Moody’s: Increased property inventory levels in major cities remain manageable

Moody’s Investors Service says the inventory of residential properties in the Tier-1 and sample Tier-2 cities that it tracks rose to around nine months in February from around eight and six months in January 2017 and December 2016 respectively, but Moody’s believes the increased inventory level remains manageable.

“The moderately higher inventory level followed the increase in construction new starts in 2016. But the increased inventory level is manageable compared to the peak reached in 2015 and we do not expect it to raise the risk of material property price corrections in most of these cities in the next six months,” says Franco Leung, a Moody’s Vice President and Senior Credit Officer.

Moody’s conclusions were contained in its just-released “China Property Focus”.

Moody’s adds that land prices remained elevated in general, and that intense competition for land will continue to pressure developers’ margins in the future, if average selling prices do not rise in tandem with land prices.

“Property developers’ liquidity profiles remained strong. Offshore issuance activity picked up significantly in 1Q 2017, and the strong issuance activity has in general improved developers’ debt maturity and liquidity profiles, as the majority of the funds was used for refinancing activities,” says Leung.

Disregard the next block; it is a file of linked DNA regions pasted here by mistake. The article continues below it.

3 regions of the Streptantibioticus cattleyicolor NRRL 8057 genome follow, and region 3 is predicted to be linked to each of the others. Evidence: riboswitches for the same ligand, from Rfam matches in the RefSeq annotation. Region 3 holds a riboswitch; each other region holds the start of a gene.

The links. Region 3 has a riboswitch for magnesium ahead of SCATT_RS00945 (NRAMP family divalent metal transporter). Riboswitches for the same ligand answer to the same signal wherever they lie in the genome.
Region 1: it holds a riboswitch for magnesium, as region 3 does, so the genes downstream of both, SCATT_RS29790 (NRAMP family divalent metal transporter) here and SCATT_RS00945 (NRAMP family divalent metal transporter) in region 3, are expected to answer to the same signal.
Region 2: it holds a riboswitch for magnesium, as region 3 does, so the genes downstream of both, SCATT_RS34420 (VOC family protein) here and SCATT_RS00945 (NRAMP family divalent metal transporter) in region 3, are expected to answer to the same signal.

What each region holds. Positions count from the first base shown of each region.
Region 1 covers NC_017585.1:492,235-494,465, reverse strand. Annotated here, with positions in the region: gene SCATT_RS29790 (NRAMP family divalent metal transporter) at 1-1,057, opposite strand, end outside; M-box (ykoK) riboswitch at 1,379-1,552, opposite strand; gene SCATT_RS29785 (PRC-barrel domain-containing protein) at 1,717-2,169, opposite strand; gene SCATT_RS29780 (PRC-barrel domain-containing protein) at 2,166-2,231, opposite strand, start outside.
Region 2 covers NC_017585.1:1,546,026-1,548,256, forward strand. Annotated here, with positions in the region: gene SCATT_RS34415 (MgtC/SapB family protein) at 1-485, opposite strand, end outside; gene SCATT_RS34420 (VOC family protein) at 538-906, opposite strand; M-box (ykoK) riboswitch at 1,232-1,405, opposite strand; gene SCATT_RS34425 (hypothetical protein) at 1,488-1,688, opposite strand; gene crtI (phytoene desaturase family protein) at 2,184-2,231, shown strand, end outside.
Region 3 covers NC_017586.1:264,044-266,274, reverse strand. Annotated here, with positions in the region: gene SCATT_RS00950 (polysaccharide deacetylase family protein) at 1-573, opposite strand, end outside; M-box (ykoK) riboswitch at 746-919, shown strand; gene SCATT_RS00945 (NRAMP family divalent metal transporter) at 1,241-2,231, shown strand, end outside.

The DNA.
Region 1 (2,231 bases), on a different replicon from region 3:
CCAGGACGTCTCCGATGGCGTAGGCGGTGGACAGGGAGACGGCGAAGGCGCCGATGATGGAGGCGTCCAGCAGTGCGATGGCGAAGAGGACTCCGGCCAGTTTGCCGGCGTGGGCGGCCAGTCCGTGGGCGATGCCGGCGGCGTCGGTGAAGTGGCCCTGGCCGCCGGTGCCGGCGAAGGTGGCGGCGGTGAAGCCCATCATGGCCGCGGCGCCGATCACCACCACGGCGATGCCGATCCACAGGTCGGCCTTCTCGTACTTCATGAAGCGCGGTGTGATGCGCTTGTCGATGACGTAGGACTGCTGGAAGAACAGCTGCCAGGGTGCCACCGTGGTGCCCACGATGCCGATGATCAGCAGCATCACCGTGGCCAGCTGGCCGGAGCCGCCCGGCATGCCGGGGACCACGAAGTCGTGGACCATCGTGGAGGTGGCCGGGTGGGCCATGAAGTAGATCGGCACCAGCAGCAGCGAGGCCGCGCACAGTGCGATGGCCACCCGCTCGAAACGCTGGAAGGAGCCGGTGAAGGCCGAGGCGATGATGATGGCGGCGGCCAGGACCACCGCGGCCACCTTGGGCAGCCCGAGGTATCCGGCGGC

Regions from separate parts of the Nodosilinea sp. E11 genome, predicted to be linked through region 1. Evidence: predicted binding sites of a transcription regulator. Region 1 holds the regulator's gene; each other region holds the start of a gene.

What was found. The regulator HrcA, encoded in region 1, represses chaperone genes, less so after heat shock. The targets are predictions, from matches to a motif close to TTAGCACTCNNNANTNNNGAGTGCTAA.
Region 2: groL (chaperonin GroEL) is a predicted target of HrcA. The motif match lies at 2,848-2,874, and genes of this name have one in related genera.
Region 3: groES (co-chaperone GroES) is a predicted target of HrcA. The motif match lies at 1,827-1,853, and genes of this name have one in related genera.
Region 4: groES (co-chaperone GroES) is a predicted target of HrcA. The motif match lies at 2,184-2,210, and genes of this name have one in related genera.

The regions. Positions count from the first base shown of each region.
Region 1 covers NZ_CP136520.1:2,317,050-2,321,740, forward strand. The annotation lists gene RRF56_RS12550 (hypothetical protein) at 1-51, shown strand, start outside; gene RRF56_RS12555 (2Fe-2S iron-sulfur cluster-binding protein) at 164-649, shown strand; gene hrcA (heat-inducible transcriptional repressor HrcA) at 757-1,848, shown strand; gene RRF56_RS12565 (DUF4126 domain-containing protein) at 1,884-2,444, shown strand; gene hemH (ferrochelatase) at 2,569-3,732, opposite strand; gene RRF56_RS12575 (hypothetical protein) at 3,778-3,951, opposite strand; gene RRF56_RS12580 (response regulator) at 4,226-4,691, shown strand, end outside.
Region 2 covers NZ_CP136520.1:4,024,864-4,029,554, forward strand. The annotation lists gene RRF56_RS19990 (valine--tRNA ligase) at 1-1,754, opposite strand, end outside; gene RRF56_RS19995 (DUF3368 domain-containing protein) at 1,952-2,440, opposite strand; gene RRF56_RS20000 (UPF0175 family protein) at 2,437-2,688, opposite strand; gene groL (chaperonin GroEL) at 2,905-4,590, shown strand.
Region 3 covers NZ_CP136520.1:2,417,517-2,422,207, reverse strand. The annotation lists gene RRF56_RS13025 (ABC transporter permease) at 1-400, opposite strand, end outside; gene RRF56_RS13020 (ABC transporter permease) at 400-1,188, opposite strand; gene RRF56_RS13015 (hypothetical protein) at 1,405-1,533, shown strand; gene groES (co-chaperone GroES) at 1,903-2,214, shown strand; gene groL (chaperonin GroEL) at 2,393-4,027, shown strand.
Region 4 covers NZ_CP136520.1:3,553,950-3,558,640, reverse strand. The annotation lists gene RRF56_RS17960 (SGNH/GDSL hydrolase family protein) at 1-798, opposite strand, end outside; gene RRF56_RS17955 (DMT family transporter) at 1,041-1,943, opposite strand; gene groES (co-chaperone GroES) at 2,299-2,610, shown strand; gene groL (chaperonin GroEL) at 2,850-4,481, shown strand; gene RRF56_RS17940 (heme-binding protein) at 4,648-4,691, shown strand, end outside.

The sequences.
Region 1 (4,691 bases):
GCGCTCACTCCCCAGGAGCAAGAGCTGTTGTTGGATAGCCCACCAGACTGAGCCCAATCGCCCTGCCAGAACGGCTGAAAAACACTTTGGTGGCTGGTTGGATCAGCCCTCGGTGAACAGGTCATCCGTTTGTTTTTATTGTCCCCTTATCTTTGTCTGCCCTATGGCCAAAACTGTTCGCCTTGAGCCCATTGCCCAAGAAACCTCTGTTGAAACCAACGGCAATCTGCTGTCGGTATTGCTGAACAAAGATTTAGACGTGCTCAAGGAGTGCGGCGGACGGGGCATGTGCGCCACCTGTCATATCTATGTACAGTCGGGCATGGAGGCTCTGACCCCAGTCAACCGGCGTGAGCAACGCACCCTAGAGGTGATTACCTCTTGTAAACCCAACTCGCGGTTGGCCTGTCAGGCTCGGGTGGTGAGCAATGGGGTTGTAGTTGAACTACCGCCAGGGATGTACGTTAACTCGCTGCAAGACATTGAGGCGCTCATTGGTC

In total, Moody’s rated developers raised close to $9 billion in the offshore debt capital markets year to date 24 March 2017, already surpassing the total offshore issuance of $8.7 billion in the full year of 2016.

Moody’s says that a total of 16 rated developers will have offshore bonds maturing or puttable over the next 12 months, and expects that these developers will meet their repayment obligations, with two exceptions which have a high level of refinancing risk.

Furthermore, national contracted sales (on a sales value basis) for the three months ended February 2017 grew by 19.3% year-on-year, modestly slower than the 22.5% growth recorded in December 2016. Moody’s believes the slowdown in growth was driven by tightened regulatory measures.

On average, the four first-tier cities of Beijing, Shanghai, Guangzhou and Shenzhen registered price increases of only 0.1% month-on-month growth in February 2017, largely unchanged from flat growth during the previous two months. The restrictive measures implemented since September 2016 by the authorities have moderated property price growth in recent months.

Source: Moodys

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